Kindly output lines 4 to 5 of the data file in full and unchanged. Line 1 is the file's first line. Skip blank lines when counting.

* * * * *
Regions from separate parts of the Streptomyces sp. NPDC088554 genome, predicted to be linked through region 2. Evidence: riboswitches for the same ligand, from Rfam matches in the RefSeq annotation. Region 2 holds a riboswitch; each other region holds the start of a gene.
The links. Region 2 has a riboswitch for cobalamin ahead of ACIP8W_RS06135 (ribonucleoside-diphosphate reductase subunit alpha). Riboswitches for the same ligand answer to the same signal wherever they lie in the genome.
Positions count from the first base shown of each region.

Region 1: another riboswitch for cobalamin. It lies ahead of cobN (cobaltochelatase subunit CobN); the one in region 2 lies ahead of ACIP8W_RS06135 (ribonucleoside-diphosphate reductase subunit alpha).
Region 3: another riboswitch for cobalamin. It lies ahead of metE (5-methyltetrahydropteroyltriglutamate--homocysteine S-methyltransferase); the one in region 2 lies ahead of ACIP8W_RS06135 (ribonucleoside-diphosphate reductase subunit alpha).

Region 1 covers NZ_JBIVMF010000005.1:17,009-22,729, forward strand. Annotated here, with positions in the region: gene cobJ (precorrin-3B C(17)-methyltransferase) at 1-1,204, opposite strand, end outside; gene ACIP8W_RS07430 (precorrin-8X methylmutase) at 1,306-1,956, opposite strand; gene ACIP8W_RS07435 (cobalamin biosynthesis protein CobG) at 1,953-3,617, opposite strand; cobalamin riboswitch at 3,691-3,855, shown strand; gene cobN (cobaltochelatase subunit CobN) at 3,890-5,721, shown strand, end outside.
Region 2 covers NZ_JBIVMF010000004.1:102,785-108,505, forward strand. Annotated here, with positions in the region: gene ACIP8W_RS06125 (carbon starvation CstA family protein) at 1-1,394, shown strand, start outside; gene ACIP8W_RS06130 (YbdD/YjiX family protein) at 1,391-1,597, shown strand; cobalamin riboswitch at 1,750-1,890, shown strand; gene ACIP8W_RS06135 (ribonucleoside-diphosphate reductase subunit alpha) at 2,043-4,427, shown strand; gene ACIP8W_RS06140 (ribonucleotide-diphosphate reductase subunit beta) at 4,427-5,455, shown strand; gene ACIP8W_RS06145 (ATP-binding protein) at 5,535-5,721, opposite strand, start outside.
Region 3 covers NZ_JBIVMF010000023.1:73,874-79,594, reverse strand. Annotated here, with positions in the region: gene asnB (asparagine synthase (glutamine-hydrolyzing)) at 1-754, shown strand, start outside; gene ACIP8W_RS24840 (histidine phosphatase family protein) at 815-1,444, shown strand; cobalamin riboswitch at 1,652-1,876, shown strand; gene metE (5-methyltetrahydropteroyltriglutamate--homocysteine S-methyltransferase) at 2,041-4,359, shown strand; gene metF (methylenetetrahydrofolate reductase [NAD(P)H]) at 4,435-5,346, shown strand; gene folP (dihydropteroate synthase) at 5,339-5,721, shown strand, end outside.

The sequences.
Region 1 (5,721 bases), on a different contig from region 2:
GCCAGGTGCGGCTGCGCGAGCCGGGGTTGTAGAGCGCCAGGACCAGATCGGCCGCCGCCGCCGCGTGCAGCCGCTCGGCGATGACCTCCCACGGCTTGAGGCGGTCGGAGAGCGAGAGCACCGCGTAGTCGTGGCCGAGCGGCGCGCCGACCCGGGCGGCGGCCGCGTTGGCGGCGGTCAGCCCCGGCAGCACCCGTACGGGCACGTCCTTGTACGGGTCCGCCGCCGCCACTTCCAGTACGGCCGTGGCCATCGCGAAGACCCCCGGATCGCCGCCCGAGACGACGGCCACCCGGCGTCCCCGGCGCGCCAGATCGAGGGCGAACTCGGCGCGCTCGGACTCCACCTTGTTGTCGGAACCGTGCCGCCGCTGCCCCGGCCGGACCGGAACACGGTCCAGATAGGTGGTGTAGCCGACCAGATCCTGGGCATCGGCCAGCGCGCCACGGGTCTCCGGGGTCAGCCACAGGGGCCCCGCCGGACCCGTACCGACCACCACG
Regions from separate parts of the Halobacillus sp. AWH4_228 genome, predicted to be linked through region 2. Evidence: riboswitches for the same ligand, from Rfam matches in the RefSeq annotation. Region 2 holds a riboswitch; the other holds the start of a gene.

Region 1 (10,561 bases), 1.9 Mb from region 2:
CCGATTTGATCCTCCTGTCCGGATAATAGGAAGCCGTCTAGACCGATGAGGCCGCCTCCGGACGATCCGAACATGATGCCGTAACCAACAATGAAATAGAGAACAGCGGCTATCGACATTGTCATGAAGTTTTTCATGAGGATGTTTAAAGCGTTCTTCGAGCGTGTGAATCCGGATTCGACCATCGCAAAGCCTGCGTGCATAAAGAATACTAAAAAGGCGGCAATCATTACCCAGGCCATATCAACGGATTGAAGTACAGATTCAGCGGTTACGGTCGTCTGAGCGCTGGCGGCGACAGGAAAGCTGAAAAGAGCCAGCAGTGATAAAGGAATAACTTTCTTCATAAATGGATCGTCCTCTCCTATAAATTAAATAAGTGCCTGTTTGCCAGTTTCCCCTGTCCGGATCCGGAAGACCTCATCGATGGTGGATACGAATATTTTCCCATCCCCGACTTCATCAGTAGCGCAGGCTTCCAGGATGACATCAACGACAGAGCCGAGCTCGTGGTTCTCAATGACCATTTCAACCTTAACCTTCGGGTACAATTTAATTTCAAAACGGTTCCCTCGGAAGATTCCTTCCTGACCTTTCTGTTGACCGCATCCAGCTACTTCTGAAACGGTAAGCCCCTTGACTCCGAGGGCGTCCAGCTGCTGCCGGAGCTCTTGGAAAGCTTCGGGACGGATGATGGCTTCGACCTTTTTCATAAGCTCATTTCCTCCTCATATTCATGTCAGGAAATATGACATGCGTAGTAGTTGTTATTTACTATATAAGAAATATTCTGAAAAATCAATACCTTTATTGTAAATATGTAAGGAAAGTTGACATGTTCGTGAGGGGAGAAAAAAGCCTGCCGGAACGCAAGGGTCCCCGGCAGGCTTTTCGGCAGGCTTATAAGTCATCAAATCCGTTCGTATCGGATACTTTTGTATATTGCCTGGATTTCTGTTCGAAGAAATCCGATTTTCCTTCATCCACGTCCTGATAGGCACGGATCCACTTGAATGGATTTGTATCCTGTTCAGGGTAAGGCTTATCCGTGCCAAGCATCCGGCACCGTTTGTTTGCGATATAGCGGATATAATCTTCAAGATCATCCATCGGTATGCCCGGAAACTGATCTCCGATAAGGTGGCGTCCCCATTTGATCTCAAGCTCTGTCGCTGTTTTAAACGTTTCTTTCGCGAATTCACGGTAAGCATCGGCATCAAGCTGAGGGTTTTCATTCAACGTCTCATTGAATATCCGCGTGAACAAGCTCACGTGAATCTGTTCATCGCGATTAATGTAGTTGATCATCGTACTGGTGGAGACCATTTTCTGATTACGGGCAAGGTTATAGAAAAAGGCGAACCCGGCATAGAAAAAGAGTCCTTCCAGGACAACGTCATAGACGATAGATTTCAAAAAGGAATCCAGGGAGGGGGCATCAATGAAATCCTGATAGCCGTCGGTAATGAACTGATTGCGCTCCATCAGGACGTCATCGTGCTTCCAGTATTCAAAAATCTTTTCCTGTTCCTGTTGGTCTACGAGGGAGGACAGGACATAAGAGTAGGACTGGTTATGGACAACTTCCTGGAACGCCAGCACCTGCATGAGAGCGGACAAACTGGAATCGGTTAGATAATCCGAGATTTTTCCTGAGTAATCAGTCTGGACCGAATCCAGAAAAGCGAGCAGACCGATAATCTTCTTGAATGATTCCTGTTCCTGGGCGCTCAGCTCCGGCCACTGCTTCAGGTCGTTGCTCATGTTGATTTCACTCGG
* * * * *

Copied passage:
Region 1: another riboswitch for cobalamin. It lies ahead of cobN (cobaltochelatase subunit CobN); the one in region 2 lies ahead of ACIP8W_RS06135 (ribonucleoside-diphosphate reductase subunit alpha).
Region 3: another riboswitch for cobalamin. It lies ahead of metE (5-methyltetrahydropteroyltriglutamate--homocysteine S-methyltransferase); the one in region 2 lies ahead of ACIP8W_RS06135 (ribonucleoside-diphosphate reductase subunit alpha).